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Unhappy December for retailers

Slow sales spur concerns for '07

Jewelery chain Zales Corp. was one of several national retailers that cut profit outlooks because they were forced to slash prices to lure shoppers. (Paul Sakuma/Associated Press)

NEW YORK -- December's lackluster retail sales left the nation's merchants wondering yesterday about their chances for a turnaround in 2007 -- even as several big merchants were scaling back their fourth-quarter earnings expectations.

As retailers reported their sales for the month and the entire holiday season, many blamed their disappointing showings on mild weather that depressed sales of winter clothing , and on consumers who waited until just before Christmas to do their shopping. But it was clear that shoppers, worried about the housing market and energy prices, were waiting to get the lowest possible prices -- a cautious stance that's expected to continue this year.

December's disappointments crossed all retail categories, from Limited Brands Inc. to jewelry chain Zales Corp. and could be a harbinger to weak profit reports when retailers release fourth-quarter results next month; retailers' fiscal years generally end in late January. A number of retailers including Zales, BJ's Wholesale Club Inc., Gap Inc., and AnnTaylor Stores Corp. cut their profit outlooks yesterday because they were forced to slash prices to lure shoppers.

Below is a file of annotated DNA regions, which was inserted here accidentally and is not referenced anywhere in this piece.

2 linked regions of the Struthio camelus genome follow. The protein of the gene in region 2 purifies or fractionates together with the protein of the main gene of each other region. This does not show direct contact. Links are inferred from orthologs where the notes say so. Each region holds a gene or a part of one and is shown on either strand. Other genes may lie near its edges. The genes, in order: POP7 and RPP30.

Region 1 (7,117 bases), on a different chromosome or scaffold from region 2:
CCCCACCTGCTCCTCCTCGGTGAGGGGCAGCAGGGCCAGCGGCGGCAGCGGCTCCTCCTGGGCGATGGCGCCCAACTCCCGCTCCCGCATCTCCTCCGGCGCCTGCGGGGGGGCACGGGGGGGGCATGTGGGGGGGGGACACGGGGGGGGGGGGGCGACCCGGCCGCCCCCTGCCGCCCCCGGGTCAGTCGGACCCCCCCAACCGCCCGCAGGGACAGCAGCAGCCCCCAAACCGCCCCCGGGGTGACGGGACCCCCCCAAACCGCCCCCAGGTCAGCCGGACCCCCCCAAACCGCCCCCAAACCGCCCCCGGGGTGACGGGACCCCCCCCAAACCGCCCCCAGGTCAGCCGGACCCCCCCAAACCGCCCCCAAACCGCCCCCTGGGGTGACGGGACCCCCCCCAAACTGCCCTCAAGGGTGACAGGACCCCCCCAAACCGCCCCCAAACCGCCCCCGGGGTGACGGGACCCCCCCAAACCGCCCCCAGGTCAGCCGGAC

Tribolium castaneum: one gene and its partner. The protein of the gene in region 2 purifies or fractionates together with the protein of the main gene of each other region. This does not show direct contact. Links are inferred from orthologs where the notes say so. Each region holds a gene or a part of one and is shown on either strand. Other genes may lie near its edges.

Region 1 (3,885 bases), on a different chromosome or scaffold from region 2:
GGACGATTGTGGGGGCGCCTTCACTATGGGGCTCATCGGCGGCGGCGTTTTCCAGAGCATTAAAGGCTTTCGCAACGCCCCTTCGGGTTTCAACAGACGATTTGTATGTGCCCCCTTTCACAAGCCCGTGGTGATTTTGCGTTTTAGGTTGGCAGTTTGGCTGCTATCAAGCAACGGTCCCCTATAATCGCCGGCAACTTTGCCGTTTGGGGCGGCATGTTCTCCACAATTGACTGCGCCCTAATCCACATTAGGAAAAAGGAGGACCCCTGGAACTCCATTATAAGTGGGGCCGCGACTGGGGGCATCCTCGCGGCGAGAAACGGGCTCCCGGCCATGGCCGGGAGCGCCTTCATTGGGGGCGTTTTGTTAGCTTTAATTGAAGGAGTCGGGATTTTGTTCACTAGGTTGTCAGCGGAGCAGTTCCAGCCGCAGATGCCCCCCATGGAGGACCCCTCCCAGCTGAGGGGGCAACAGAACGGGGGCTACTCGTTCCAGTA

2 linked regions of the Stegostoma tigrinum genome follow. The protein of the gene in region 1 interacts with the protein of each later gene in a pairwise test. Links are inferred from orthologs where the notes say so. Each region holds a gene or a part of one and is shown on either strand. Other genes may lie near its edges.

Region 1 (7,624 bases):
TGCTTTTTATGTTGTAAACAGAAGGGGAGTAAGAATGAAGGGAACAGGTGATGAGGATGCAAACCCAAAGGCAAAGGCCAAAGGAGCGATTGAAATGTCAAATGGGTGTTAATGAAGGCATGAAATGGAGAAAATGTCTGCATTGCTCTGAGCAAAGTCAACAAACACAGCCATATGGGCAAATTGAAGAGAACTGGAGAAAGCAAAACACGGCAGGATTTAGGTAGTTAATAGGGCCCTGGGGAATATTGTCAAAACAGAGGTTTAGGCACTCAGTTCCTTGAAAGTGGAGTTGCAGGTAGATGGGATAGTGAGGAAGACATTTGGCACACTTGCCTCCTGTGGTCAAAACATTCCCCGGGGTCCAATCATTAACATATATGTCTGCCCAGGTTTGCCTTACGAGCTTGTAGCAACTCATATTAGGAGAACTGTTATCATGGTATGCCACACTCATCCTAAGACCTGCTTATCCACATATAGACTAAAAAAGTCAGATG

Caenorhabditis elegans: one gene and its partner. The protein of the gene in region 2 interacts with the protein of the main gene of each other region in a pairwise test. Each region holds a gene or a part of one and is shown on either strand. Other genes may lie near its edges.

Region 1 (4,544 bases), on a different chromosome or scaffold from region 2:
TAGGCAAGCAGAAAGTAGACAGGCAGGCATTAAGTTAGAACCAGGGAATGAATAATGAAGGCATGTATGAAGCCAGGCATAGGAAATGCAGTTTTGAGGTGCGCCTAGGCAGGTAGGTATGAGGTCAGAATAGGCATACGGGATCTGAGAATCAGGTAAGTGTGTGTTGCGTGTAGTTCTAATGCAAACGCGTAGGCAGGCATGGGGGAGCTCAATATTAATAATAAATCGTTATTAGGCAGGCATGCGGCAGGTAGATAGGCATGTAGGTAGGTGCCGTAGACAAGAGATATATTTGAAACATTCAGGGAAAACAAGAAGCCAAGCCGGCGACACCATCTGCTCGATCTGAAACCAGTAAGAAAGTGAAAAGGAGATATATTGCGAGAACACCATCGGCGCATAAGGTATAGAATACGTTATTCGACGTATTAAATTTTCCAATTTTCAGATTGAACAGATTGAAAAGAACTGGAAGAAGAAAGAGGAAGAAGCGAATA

Wal-Mart Stores Inc. posted better-than-expected results for December following a dismal November, but the discounter's overall holiday season was still its worst ever, analysts said.

"The season depended not on what the current economic conditions were but what consumers perceived," said Michael P. Niemira, chief economist at International Council of Shopping Centers. He noted that while gas prices declined and the housing market's slump appeared to be leveling off, "these concerns were pretty much ingrained in the consumers."

The International Council of Shopping Centers-UBS sales tally posted a 3.1 percent gain in December, in line with original expectations. That means for the November-December period, same-store sales averaged a 2.8 percent gain, slightly below the original forecast of 3 percent. The tally is based on same-store sales, or sales at stores open at least a year; these sales are the industry's standard for measuring retailers' health.

Although retailers had a good start during the Thanksgiving weekend, many stores struggled in December and a shopping surge just before and after Christmas wasn't enough to make up for lost sales. Merchants tried to stick to their previously planned discounts, but at the season's end they resorted to bigger-than-anticipated cuts to pull shoppers in.

Declining gasoline prices and a steady job market should have helped merchants, but Ken Perkins, president of RetailMetrics LLC, a research company in Swampscott, Mass., believes the recent drop in home equity loans -- a big source of buying power over the past few years -- curtailed spending among middle-income shoppers.

Sales figures were also hurt by two big shifts in the way consumers shop: the increasing popularity of gift cards and the growing migration toward online buying, which is not reflected in same-store results. Gift card sales are only posted when they are redeemed rather than bought.

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